11 March 2024

Security Council Chamber

United Nations Headquarters

New York


Thank you, Mr. President,

  1. I have the honour to deliver this statement on behalf of the ten elected members of the Security Council. We thank the briefers for their valuable inputs on improving the working methods of the Security Council.
  2. We congratulate Japan for assuming the chairmanship of the Informal Working Group on Documentation and Other Procedural Questions for the year 2024 and we wish you every success in your endeavours in this capacity.
  3. We elected members are committed to a Council that demonstrates both the determination and capability to take action. The Council must fulfil its mandate effectively, especially in these demanding and difficult times. We, as E10, are dedicated to collaborating towards a more transparent, inclusive and representative Council. This effort is crucial not only in advancing international peace and security but also in demonstrating the relevance and efficacity of the Council in today’s global landscape and restoring its confidence and credibility.
  4. We, therefore, commend and thank Japan for the initiative to update Note 507 and we hope that this can be done collectively in a practical manner. We reiterate that this living document requires continuous review to make it fit for purpose. In this regard, drafting new Notes by the President in response to contemporary needs remains crucial for the Council’s effectiveness. At the same time, it is equally important that the Council should continue to update and streamline those that no longer accord with the current reality, focusing on the efficient implementation of the existing rules and practices.
  5. As reported by the IWG Chair, we have seen some progress in the working methods in recent years. In particular, the adoption of the Note of the President on penholdership (S/2023/945) initiated by the E-10, demonstrated the will of the Council Members to ensure the meaningful and effective participation of elected members, in the drafting of outcome documents of the body.  The Note encourages shared responsibility and fair burden sharing, and recognizes the value added by elected members. We welcome incorporating this Note into an updated Note 507 and stress its implementation.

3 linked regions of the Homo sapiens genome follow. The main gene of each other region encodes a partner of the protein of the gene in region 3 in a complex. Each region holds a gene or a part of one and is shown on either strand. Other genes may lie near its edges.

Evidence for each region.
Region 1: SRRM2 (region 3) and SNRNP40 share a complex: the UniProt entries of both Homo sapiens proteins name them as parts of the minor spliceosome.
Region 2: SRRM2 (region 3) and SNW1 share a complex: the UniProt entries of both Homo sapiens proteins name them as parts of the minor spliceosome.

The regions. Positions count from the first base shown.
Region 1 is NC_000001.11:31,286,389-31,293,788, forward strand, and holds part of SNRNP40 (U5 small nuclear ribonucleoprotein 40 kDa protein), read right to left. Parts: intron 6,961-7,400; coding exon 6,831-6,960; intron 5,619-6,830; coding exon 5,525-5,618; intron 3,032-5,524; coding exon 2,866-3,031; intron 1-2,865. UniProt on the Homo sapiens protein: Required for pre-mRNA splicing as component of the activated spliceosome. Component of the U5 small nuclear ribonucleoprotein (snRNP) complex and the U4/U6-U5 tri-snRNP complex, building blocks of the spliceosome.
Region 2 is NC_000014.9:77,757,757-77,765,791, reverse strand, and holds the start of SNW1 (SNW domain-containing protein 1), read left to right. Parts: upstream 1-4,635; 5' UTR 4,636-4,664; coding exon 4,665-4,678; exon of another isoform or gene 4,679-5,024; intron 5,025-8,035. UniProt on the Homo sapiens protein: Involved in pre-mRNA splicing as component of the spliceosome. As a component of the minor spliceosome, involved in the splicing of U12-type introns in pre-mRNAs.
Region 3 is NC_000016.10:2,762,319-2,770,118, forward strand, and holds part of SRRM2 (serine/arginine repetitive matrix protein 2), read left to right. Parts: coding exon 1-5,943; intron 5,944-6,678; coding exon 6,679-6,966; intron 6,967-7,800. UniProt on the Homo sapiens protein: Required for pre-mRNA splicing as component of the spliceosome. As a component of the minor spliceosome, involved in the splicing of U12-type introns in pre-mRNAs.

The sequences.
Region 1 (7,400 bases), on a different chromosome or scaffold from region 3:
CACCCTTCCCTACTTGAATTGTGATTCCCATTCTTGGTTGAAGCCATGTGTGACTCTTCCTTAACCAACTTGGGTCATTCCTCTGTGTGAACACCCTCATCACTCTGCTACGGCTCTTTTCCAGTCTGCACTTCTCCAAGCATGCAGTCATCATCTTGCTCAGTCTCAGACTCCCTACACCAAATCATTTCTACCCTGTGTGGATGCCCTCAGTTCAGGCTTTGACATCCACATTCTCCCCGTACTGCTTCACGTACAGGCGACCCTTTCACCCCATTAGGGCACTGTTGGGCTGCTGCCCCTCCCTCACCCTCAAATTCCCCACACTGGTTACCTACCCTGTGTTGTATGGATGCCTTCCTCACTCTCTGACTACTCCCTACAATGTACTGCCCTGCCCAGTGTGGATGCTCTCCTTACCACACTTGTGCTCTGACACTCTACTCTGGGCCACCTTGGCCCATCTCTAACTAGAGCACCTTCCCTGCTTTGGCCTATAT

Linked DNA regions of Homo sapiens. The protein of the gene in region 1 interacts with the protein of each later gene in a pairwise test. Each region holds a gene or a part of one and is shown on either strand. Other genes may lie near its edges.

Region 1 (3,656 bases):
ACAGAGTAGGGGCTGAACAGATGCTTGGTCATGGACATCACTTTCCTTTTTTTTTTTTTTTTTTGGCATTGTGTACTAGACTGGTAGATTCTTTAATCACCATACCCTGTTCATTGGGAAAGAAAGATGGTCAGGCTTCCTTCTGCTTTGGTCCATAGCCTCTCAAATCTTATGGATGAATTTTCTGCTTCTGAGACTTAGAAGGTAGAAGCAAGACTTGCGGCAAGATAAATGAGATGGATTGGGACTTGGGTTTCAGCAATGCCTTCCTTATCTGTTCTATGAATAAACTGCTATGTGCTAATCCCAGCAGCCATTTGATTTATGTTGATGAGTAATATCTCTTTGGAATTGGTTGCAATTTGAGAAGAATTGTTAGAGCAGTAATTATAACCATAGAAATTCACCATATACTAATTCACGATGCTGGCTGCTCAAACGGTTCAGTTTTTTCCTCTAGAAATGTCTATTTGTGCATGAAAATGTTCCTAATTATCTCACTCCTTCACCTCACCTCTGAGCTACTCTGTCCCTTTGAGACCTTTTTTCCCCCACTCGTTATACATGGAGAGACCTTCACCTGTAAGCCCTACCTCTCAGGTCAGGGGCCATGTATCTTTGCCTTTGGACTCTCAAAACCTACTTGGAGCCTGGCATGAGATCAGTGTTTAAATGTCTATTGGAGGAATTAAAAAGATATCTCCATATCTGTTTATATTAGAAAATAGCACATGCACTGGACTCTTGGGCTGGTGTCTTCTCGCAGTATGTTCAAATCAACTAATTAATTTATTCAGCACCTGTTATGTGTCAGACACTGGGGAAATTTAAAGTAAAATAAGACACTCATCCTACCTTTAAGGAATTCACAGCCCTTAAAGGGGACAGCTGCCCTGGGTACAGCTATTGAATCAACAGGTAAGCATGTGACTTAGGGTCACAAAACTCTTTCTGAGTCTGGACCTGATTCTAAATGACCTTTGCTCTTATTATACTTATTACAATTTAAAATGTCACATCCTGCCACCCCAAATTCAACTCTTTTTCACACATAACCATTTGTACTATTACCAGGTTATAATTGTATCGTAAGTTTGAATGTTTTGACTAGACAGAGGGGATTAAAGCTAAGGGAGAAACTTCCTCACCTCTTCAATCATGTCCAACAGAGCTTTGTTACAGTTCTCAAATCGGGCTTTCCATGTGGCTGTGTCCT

6. We reaffirm PRST/2021/23 and reiterate that the Council should strengthen its engagement with the wider UN membership, as well as cooperation and interaction with the General Assembly, Economic and Social Council, Human Rights Council and other UN bodies, notably the Peacebuilding Commission (PBC), as noted in paragraph 93 to 95 of Note 507. That also means more opportunities for all Member States, on behalf of whom the Security Council acts in accordance with article 24.1 of the Charter, to interact with the Council.
  7. The Council should actively seek the valuable advice that the PBC can provide including on preventive diplomacy and cooperation with local actors, regional and sub-regional organizations, in country-specific, regional, and thematic files. The PBC is uniquely placed to enrich the discussion on mandates and to provide valuable advice and cross-cutting perspectives. Some good practices are worth being codified in relevant paragraphs. This may include the practice where a Security Council member serves concurrently in the Commission as an informal coordinator, and engages with Council Presidencies on how the Commission can best support the Council’s work, including by improving and utilizing the PBC’s advice to the Council.  It also may include the potential for cooperation on field missions.
  8. Security Council missions to the field are a valuable tool for the Council to understand, assess, and prevent the escalation of particular conflicts or situations, as stipulated in paragraph 119 of Note 507.
  9. We commit to and call on all Council Presidencies to circulate and implement monthly working methods commitments, as stipulated in the Presidential Note (S/2021/647). We welcome the continuation of this practice and for this Note to be incorporated into the updated Note 507 to ensure its implementation.